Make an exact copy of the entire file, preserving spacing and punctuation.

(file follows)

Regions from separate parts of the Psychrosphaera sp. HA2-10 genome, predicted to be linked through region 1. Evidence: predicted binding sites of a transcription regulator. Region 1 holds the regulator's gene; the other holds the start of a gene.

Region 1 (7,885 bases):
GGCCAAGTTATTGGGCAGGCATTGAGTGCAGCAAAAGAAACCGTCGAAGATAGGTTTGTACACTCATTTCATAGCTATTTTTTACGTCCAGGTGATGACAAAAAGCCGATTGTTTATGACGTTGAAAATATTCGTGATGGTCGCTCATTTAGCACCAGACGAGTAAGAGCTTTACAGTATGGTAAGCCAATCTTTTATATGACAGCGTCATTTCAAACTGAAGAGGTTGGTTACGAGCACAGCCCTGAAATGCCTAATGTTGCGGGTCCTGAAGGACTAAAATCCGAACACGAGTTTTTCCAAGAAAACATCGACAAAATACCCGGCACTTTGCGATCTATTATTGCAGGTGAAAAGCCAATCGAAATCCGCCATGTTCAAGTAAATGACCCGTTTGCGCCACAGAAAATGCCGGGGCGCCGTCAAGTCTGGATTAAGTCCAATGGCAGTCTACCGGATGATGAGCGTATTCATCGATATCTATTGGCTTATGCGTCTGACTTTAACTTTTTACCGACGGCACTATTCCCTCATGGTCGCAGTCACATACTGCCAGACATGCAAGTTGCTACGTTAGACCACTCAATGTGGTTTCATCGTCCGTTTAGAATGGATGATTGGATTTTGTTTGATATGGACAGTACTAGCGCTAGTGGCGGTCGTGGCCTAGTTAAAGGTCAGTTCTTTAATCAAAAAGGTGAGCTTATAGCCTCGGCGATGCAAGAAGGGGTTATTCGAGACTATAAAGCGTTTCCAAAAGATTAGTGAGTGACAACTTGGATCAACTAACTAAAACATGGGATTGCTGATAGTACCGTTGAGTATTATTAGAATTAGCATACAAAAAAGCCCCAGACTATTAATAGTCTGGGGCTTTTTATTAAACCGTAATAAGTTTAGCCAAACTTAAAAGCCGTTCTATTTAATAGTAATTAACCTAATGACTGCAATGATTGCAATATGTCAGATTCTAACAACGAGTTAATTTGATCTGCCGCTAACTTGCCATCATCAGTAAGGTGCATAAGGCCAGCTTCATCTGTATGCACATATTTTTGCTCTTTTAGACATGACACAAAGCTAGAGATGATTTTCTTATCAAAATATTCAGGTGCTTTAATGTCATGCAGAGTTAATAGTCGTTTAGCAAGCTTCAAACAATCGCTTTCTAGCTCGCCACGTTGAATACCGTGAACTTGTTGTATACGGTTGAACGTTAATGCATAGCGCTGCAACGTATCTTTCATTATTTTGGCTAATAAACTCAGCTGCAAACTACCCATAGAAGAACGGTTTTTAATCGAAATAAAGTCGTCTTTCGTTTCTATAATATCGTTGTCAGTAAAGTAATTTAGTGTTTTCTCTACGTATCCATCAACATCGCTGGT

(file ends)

Regions from separate parts of the Psychrosphaera sp. HA2-10 genome, predicted to be linked through region 1. Evidence: predicted binding sites of a transcription regulator. Region 1 holds the regulator's gene; the other holds the start of a gene.

Region 1 (7,885 bases):
GGCCAAGTTATTGGGCAGGCATTGAGTGCAGCAAAAGAAACCGTCGAAGATAGGTTTGTACACTCATTTCATAGCTATTTTTTACGTCCAGGTGATGACAAAAAGCCGATTGTTTATGACGTTGAAAATATTCGTGATGGTCGCTCATTTAGCACCAGACGAGTAAGAGCTTTACAGTATGGTAAGCCAATCTTTTATATGACAGCGTCATTTCAAACTGAAGAGGTTGGTTACGAGCACAGCCCTGAAATGCCTAATGTTGCGGGTCCTGAAGGACTAAAATCCGAACACGAGTTTTTCCAAGAAAACATCGACAAAATACCCGGCACTTTGCGATCTATTATTGCAGGTGAAAAGCCAATCGAAATCCGCCATGTTCAAGTAAATGACCCGTTTGCGCCACAGAAAATGCCGGGGCGCCGTCAAGTCTGGATTAAGTCCAATGGCAGTCTACCGGATGATGAGCGTATTCATCGATATCTATTGGCTTATGCGTCTGACTTTAACTTTTTACCGACGGCACTATTCCCTCATGGTCGCAGTCACATACTGCCAGACATGCAAGTTGCTACGTTAGACCACTCAATGTGGTTTCATCGTCCGTTTAGAATGGATGATTGGATTTTGTTTGATATGGACAGTACTAGCGCTAGTGGCGGTCGTGGCCTAGTTAAAGGTCAGTTCTTTAATCAAAAAGGTGAGCTTATAGCCTCGGCGATGCAAGAAGGGGTTATTCGAGACTATAAAGCGTTTCCAAAAGATTAGTGAGTGACAACTTGGATCAACTAACTAAAACATGGGATTGCTGATAGTACCGTTGAGTATTATTAGAATTAGCATACAAAAAAGCCCCAGACTATTAATAGTCTGGGGCTTTTTATTAAACCGTAATAAGTTTAGCCAAACTTAAAAGCCGTTCTATTTAATAGTAATTAACCTAATGACTGCAATGATTGCAATATGTCAGATTCTAACAACGAGTTAATTTGATCTGCCGCTAACTTGCCATCATCAGTAAGGTGCATAAGGCCAGCTTCATCTGTATGCACATATTTTTGCTCTTTTAGACATGACACAAAGCTAGAGATGATTTTCTTATCAAAATATTCAGGTGCTTTAATGTCATGCAGAGTTAATAGTCGTTTAGCAAGCTTCAAACAATCGCTTTCTAGCTCGCCACGTTGAATACCGTGAACTTGTTGTATACGGTTGAACGTTAATGCATAGCGCTGCAACGTATCTTTCATTATTTTGGCTAATAAACTCAGCTGCAAACTACCCATAGAAGAACGGTTTTTAATCGAAATAAAGTCGTCTTTCGTTTCTATAATATCGTTGTCAGTAAAGTAATTTAGTGTTTTCTCTACGTATCCATCAACATCGCTGGT